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Legislature Will Make SBT D-O-N-E
GRAND RAPIDS — Stick a fork in it because it’s done.
Grand Valley Metro Council Executive Director Don Stypula said last week that the Single Business Tax is all but history. The tax, which has become the talking point for this year’s elections, could be wiped out by the Legislature by June 15, the day state lawmakers have targeted to head home in order to gear up for the campaign season.
“This is going to happen,” said Stypula of the elimination of the SBT.
Stypula said the final nail in the tax’s coffin was driven by Oakland County Executive L. Brooks Patterson, who ignited a statewide petition drive to place the elimination of the SBT on the November ballot. That drive reportedly has collected 372,000 signatures, many more than the 254,000 that were needed to get the measure before voters.
But lawmakers will act before then.
Fifty-six votes are needed from the House and 20 votes are needed from the Senate to bury the levy for good on Dec. 31, 2007, two years before the SBT’s stated expiration date. Those votes are veto-proof.
So Gov. Jennifer Granholm can’t stop the eradication process from going forward as she did in March, when she rejected that attempt because lawmakers hadn’t included a revenue source in their action to replace the income the state gets from the SBT.
“It’s just short of $2 billion in revenue that could be lost if there is no replacement,” said Stypula.
A special House-Senate committee was created last week to examine potential sources to replace the lost SBT income. But the chances are pretty good that the new tax will not bring as much money into the state coffer as the SBT did.
Patterson has pushed for a levy that is $500,000 less than the SBT, while the Michigan Chamber of Commerce has called for a cut ranging from $400,000 to $500,000. Rep. Jerry Kooiman, R-Grand Rapids, told the Business Journal last month that a new tax could yield as much as $600,000 less than the $1.9 billion the SBT was worth.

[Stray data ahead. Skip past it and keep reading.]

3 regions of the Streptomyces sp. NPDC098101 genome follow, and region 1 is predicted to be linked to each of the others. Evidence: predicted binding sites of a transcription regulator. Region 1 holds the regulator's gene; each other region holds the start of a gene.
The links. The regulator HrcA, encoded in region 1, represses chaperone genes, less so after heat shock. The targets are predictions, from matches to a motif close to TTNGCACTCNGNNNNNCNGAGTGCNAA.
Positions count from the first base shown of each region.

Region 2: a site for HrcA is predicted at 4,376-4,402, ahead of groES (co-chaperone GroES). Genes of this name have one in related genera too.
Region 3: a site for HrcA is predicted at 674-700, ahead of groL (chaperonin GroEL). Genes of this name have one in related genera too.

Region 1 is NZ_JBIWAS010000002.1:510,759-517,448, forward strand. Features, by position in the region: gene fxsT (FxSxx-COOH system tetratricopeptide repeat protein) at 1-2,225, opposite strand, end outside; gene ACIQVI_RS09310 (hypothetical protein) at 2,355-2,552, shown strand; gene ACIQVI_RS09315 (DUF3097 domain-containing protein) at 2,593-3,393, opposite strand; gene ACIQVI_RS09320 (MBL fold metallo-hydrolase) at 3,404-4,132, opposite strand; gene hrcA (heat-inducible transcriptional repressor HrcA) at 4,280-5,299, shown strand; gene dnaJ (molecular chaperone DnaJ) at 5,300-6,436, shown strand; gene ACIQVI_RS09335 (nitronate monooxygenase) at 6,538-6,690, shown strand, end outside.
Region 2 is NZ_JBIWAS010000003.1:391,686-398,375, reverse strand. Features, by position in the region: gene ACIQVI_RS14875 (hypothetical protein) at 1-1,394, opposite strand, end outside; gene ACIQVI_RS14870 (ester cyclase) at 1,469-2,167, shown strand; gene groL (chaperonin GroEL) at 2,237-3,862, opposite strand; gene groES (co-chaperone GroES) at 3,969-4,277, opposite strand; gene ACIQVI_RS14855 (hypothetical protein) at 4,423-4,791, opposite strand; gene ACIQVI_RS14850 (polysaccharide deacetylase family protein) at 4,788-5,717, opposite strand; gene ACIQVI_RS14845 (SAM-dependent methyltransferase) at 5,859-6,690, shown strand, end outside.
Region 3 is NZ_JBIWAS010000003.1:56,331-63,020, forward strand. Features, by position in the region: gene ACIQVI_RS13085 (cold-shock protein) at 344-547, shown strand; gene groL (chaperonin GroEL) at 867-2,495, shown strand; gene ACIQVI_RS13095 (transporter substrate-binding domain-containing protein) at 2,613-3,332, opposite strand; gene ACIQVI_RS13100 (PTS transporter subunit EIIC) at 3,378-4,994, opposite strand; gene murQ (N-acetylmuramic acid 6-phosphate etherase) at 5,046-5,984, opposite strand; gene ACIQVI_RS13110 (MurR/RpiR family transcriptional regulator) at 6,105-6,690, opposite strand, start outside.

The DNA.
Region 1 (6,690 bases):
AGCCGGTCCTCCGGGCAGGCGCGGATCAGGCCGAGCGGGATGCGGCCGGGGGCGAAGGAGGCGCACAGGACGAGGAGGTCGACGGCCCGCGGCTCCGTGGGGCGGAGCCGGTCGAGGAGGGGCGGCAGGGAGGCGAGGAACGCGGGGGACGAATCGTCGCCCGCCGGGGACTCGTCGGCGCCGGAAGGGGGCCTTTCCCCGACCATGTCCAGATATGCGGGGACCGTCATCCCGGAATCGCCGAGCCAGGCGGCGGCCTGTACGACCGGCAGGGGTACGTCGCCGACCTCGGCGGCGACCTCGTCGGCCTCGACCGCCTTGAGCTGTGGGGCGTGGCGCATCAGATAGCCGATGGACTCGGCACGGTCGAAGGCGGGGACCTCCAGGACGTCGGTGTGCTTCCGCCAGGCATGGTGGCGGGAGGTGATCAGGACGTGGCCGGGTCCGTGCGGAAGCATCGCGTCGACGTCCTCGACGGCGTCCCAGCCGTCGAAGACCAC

Stypula guessed that the leading candidate for a replacement was a tax on gross profits. But he added that the committee was also taking a look at what other states have done in regard to business taxes.
The panel, known as the Special Joint Committee on Economic Growth, is made up of three senators and three representatives. Fulton Sheen, R-Plainwell, and Bill Huizenga, R-Zeeland, are two of the House members on the committee. Senate Majority Leader Ken Sikkema, R-Wyoming, and Sens. Bill Hardiman, R-Kentwood, and Michael Sak, D-Grand Rapids, are not serving on the committee.
Ironically, though, the House unanimously approved a two-bill package just three weeks ago that would offer SBT credits as an incentive to manufacturers and other high-technology companies to locate or expand in Michigan.
“The auto industry is looking for ways to gain traction in the state’s restrictive tax structure. These two bills will bring jobs to Michigan and encourage the Big 3 and other manufacturers to keep investing in the future of our state,” said Huizenga, who sponsored one of the bills and chairs the House Commerce Committee.
Granholm proposed to overhaul the SBT last year, a move that would have included tax breaks for manufacturers. Legislators, however, rejected that plan because it would have raised taxes for other businesses.
When legislators eliminate the SBT, it will mark the second time this year a ballot drive has made them vote on a measure. The effort to get a minimum-wage hike added to the state’s Constitution forced lawmakers to raise the minimum.